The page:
Just my 2 cents.

  5. I don't have much experience with the Cruzer Fit on the Pineapple, but I use it a lot on a Bootable Linux format. My experience is that it works fine for a while, then it 'disconnects' and can't be read until I power down and up again. Over time, the disconnecting happens sooner and sooner. New drives do the same thing. Maybe I have really bad luck, or maybe Sandisk has a lot of issues. I looked into other flush fit drives, and oddly enough the Sandisk seem the most reliable by far. I think I'll try a flush-fit MicroSD card reader...

  6. The lower current might be an issue as well, but I can definitely say the voltage is an issue. Even if you powered the MKIV with a 5V 2A power supply, the internal voltage regulator doesn't have enough voltage to work with, and the MKIV USB port will only output around 3.5v-4.5v. USB devices expect 5v. Some might happen to work at a lower voltage, but I'd say that's just luck.

    As for POE, I'd be careful. I've seen a bunch of proprietary voltages and connections, but most are in the 24V-48V range. I haven't tried it personally, but I thought I read on here that anything over 12V has the chance to smoke your MKIV. If you use a 12V POE injector, I imagine it would work, assuming it's actually wired for POE.

  7. I've done this a while ago. I really haven't had time to test it out (Haven't powered up my Pineapple in months), so I don't know how well it works in practice, but devices are recognized in both ports without problems. I replaced the single USB port with a double-high USB port, and extended the hole in the case. The hard part was to work the hub around the light pipes for the LED's. I bought a cheap, small hub on Ebay, took it apart, and cut the PCB down to the bare minimum. Everything fits on the back of the double USB connector.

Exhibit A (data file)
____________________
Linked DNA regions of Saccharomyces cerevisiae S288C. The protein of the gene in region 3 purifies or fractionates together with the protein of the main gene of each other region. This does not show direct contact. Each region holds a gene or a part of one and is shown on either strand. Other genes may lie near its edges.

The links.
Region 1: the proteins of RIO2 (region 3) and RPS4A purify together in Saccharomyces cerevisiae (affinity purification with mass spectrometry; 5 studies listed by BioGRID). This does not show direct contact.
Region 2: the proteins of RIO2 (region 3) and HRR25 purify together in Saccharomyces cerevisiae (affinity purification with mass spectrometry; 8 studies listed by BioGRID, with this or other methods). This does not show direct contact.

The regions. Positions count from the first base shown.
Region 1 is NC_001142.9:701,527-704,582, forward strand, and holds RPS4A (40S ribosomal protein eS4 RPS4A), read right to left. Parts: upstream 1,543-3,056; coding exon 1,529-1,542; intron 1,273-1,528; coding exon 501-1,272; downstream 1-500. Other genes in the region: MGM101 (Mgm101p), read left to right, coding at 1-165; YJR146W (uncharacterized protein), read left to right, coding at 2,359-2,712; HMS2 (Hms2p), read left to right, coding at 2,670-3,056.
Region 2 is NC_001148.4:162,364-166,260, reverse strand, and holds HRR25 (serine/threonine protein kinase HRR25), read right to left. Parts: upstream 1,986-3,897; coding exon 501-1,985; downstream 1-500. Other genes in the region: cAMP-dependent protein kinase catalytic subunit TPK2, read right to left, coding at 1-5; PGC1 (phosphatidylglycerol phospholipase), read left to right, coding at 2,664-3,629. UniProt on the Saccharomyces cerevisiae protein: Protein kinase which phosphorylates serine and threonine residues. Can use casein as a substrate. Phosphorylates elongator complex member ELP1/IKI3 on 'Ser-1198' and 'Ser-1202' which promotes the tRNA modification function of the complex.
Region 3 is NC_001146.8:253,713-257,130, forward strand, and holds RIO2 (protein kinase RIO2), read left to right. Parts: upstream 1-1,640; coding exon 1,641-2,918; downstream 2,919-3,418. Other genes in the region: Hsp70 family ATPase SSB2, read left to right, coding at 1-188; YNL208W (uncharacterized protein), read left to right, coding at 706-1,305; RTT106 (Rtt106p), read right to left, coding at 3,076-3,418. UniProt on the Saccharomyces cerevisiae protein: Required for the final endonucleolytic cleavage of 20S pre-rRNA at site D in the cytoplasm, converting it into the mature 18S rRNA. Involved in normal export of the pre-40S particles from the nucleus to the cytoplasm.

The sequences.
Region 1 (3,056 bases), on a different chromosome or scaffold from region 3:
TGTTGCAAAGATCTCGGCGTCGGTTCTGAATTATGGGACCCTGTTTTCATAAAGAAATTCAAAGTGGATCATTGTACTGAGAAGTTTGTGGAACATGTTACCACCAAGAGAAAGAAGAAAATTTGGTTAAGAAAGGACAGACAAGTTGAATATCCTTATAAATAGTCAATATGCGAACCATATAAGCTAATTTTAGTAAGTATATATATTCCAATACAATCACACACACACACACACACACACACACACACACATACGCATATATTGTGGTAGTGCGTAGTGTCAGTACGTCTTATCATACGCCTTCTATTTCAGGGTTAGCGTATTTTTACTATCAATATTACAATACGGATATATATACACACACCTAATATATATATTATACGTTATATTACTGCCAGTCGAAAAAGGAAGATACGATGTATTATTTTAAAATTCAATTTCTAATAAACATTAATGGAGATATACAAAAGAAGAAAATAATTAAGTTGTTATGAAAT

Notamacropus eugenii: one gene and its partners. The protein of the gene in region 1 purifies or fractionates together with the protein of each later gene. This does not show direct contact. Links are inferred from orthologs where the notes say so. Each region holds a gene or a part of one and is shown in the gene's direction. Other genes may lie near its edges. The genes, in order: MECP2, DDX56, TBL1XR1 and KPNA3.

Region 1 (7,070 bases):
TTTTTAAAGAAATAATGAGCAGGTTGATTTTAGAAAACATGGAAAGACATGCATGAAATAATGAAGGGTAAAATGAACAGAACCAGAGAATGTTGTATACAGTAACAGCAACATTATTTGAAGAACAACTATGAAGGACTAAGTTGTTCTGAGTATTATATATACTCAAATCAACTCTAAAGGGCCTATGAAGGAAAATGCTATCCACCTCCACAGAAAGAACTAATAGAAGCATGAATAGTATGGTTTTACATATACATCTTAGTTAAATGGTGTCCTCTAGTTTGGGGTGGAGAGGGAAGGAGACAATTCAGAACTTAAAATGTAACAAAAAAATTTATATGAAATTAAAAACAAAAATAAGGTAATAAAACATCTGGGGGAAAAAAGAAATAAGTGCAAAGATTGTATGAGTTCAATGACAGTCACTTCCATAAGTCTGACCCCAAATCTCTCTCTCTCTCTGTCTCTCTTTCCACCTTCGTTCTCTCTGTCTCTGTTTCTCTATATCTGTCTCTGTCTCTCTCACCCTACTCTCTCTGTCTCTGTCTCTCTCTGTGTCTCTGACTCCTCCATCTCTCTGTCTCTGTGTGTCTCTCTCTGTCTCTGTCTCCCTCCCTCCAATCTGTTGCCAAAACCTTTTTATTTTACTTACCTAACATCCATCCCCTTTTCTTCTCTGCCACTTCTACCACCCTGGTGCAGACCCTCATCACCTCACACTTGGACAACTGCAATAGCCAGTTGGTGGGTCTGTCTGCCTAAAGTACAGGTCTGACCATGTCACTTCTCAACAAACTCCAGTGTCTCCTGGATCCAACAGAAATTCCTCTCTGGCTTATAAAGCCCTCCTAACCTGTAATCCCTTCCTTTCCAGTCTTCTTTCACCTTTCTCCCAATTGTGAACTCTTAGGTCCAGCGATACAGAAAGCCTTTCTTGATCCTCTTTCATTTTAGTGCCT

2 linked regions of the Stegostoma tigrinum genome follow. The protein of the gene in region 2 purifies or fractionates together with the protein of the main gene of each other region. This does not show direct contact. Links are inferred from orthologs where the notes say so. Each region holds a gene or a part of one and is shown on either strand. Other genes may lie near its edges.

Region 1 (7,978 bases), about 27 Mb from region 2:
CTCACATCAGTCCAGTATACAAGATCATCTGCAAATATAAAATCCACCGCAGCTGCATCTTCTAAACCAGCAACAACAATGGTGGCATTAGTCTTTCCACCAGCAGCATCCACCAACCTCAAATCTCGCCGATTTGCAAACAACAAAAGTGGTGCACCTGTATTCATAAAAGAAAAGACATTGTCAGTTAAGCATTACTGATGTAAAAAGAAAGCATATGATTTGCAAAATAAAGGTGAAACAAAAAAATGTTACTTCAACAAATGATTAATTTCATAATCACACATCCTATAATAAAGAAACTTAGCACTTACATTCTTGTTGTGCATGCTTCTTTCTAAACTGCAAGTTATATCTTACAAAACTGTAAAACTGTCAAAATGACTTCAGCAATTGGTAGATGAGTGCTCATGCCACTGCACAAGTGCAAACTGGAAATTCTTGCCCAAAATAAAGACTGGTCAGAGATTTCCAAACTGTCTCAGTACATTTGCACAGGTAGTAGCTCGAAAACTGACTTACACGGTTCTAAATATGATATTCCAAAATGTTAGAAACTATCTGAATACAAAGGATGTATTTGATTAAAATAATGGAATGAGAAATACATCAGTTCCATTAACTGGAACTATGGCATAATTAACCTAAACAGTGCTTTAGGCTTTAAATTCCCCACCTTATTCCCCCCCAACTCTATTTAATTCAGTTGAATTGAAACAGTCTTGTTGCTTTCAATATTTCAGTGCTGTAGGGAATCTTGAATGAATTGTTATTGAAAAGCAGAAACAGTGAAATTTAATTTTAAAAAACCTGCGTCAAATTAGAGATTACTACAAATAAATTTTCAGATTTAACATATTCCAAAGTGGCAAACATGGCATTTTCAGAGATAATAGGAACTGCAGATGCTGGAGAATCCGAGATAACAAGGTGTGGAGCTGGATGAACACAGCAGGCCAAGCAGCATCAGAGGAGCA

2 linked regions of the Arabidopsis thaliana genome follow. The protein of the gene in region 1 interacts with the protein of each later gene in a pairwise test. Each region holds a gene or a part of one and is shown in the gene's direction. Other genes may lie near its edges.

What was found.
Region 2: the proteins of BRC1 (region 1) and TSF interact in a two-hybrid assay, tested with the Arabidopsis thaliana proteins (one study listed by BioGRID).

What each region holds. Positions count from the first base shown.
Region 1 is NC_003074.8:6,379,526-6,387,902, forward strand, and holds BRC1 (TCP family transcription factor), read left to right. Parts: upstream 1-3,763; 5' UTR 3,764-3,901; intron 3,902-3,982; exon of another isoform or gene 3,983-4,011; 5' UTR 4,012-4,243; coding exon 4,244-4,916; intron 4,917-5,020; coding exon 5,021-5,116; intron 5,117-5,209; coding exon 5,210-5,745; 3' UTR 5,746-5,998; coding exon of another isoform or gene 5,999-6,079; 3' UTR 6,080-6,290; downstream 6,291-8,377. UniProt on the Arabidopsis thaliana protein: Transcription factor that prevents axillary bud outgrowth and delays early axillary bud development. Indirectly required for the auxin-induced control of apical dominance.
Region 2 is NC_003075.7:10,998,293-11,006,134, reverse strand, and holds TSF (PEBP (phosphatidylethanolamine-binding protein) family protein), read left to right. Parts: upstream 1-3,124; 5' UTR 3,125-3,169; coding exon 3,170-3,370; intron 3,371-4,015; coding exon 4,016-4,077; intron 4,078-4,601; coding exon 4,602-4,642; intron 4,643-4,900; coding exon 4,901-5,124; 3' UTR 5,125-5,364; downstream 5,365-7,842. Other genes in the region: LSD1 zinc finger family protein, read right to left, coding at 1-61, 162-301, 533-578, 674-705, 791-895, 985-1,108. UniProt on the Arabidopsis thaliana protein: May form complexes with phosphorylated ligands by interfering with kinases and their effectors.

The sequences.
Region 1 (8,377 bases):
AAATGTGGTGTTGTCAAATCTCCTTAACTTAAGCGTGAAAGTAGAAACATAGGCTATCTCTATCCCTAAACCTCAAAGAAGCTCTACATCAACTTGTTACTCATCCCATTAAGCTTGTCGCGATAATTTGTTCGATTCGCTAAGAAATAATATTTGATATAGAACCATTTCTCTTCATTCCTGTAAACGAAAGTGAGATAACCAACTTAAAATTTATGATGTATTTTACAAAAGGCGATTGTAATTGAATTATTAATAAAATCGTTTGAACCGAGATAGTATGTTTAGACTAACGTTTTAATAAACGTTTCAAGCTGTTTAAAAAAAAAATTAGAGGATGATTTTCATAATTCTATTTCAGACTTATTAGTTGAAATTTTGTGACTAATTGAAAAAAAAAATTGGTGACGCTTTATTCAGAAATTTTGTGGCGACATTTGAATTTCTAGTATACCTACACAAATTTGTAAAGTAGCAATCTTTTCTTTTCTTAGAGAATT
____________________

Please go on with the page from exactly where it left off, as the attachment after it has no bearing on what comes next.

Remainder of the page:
For portable power, I grabbed a cheap DC-DC converter PCB from Ebay. Some are adjustable, and can easily convert 5V (Or even the 3.6V directly from a pack of salvaged Li-Ion cells) up to 8V. Something like this:

    http://www.ebay.com/itm/LM2577S-DC-DC-4-35V-Adjustable-Step-up-Power-Supply-Non-isolated-Boost-Module-3A-/121053536136

    Of course, basic soldering skills are required.

  8. I could be wrong, but I've seen this in Backtrack. When it happens, it's only on specific AP's. I'm guessing it might either be a bug in Reaver, or some routers have a bug that doesn't tell Reaver the correct PIN was found. Just a guess. Maybe try deleting Reaver's save data, and see if it gets stuck at the same point.?

  9. I wouldn't be quick to blame Hak5 too harshly. They didn't design or build the hardware. However, with all the failures, it might be prudent for them to buy a bunch of pigtails (Dirt cheap in quantity I'm sure), and add one in the package, just in case there is a future problem. Sending the whole unit back just for the pigtail seems like a waste, considering it's pretty easy to replace. Hackers tend to be comfortable with such things. :)